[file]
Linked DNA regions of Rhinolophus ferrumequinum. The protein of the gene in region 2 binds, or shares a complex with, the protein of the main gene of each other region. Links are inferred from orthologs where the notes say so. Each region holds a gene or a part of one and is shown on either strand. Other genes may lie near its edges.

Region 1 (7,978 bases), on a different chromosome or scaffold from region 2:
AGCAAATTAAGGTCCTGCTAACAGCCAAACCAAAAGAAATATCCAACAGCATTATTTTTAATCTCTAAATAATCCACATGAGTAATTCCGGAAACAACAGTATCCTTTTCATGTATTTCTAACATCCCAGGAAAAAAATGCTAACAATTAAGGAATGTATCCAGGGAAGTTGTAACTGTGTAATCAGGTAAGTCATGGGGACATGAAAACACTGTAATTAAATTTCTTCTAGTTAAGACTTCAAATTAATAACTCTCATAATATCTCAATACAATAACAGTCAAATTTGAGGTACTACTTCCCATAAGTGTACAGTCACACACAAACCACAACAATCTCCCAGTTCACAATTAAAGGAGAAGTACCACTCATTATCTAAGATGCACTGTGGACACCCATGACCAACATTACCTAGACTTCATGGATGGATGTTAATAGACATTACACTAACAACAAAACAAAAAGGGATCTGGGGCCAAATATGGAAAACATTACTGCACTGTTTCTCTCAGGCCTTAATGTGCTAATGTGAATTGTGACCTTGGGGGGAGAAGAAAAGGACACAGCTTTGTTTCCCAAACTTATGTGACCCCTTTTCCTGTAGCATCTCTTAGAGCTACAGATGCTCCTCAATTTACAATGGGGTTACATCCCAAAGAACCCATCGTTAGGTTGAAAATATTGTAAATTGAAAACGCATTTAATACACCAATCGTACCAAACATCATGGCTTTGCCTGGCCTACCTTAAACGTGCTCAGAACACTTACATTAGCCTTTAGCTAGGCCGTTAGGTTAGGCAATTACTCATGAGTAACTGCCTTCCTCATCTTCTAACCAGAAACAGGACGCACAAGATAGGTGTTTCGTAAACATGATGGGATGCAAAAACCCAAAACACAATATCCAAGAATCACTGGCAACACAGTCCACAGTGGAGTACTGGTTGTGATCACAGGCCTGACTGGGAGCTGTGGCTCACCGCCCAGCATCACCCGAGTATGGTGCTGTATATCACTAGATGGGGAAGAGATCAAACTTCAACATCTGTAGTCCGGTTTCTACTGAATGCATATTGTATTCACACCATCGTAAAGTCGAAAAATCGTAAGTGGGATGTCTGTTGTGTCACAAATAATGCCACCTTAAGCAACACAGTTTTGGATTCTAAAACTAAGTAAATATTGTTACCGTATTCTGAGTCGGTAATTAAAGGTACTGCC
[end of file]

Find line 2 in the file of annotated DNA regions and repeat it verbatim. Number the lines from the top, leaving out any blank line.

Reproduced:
Region 1 (7,978 bases), on a different chromosome or scaffold from region 2: